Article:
Anyone who is growing and developing will have to “reset” at some time (or several times) in their lives.
A crab periodically has to shed its shell. It is part of a natural growing process. The shell that has served it so well now is simply not big enough to hold the crab and so, even though the experience might feel uncomfortable, they discard their old shell without drama. In other words, they shed their shell when it is no longer useful.
As we humans grow then we too must shed our “shells” − that is to say, the strategies /adaptations that we acquired as children. These adaptations may have allowed us to survive our families; now they are simply not big enough to hold our lives and become a source of suffering.
Often, we are too busy to notice that it is time we changed, or if we do notice, we prefer to stay within our comfort zone; we doggedly follow familiar strategies, in spite of the anxiety, stress, anger. We are not happy but there is a kind of comfort in doing what we know. It might be for example, taking on or trying to solve everyone else’s problems, always “people pleasing”, being a perfectionist, always be “obliging”. It might be that we feel that we have to always be harshly critical of ourselves. It might be that we recognise that the relationship we are in is unhealthy but feel that we have to tough it out.
In all of these situations there is a compulsivity, a kind of obsessive need to keep ourselves constantly distracted with “important things”. Our perception becomes that of the chicken: unable to imagine more than the dirt and dust in its coop, it is condemned to live out its life obsessively scrabbling in the dust. By contrast, we all have within us the alternative perception, it is our birthright: the perception of the eagle − open, curious, adaptable and full of possibility.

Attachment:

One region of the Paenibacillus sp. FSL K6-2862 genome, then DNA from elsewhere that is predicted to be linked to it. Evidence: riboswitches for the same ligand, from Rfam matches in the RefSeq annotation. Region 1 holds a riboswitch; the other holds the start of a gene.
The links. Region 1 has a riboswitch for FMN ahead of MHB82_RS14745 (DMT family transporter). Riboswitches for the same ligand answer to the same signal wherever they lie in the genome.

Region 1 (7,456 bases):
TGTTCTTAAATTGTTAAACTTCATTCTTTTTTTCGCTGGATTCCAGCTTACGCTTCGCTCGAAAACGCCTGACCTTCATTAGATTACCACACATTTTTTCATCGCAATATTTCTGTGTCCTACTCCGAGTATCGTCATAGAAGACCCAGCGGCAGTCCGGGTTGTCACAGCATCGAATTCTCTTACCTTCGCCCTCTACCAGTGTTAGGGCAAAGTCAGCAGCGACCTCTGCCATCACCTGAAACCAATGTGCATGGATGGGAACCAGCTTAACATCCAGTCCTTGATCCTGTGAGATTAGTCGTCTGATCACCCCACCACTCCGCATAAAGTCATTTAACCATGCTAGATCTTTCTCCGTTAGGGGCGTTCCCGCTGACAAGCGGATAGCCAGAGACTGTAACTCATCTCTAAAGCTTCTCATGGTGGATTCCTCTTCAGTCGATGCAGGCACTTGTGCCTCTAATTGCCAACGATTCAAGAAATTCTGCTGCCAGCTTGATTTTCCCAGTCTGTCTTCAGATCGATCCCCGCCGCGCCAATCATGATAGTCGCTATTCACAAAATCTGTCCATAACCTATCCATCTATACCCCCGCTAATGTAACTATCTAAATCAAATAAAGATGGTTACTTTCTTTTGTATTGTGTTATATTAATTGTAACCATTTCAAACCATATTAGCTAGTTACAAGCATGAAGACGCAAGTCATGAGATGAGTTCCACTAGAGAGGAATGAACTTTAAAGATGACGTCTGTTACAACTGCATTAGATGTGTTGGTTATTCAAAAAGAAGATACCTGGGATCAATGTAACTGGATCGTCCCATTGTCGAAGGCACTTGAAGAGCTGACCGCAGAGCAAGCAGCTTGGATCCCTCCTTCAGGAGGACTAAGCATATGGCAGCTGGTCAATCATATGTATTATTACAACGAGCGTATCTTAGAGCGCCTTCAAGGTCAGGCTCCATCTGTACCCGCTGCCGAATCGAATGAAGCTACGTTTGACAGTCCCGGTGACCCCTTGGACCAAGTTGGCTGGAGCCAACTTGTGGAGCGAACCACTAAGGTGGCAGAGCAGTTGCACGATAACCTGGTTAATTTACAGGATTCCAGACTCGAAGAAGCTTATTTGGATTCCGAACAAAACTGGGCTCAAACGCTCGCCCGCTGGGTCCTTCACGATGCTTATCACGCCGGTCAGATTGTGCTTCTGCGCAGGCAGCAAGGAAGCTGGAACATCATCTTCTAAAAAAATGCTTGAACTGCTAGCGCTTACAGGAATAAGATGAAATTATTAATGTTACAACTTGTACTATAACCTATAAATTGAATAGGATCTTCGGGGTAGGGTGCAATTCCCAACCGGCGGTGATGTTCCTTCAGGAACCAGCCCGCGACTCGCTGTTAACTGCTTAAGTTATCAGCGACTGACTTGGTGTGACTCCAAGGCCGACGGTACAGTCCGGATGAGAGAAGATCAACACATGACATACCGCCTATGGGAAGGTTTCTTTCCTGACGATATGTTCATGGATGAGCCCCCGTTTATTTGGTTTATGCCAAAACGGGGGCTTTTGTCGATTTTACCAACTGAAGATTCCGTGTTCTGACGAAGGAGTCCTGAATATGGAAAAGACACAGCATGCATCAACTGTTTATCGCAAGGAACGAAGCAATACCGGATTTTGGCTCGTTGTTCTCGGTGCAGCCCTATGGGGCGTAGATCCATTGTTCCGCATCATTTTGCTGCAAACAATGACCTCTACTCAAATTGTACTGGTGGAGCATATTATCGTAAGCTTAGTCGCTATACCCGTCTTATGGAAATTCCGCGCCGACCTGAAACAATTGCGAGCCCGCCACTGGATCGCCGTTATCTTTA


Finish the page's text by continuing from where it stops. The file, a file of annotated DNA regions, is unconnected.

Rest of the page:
The price of holding onto our shell when it is already too small for us is usually anxiety, anger, sadness, resignation, even depression. How do we handle this self-generated suffering? Well, like good consumers we “take something” − often alcohol, anxiety pills or antidepressives but it could also be other drugs such as cocaine or marijuana. We try to anaesthetise ourselves rather than dealing with what we have to deal with. This is addiction. Our addiction is often the thing we do instead of the thing that we really need to do: facing/resolving a bad marriage, integrating a trauma, transforming our relationship with a narcissistic mother, finishing a toxic or abusive relationship. We try to treat the symptoms rather than the cause.
What can we do? Take time out for yourself, alone without your partner, without your friends, without exciting or distracting activities, simply find a remote place and time to be with yourself. I would recommend at least a week. Once your chicken-mind quietens down, you will begin recover your eagle perspective. You will be able to better hear your intuition, that knowing-eagle part of you, your wisdom − a voice normally drowned out by the frenetic clucking of the rational mind. Now act on that wisdom.
Don’t listen to your excuses about how it would be simply impossible as you are far too busy. You will never find the time to do this. You must make the time!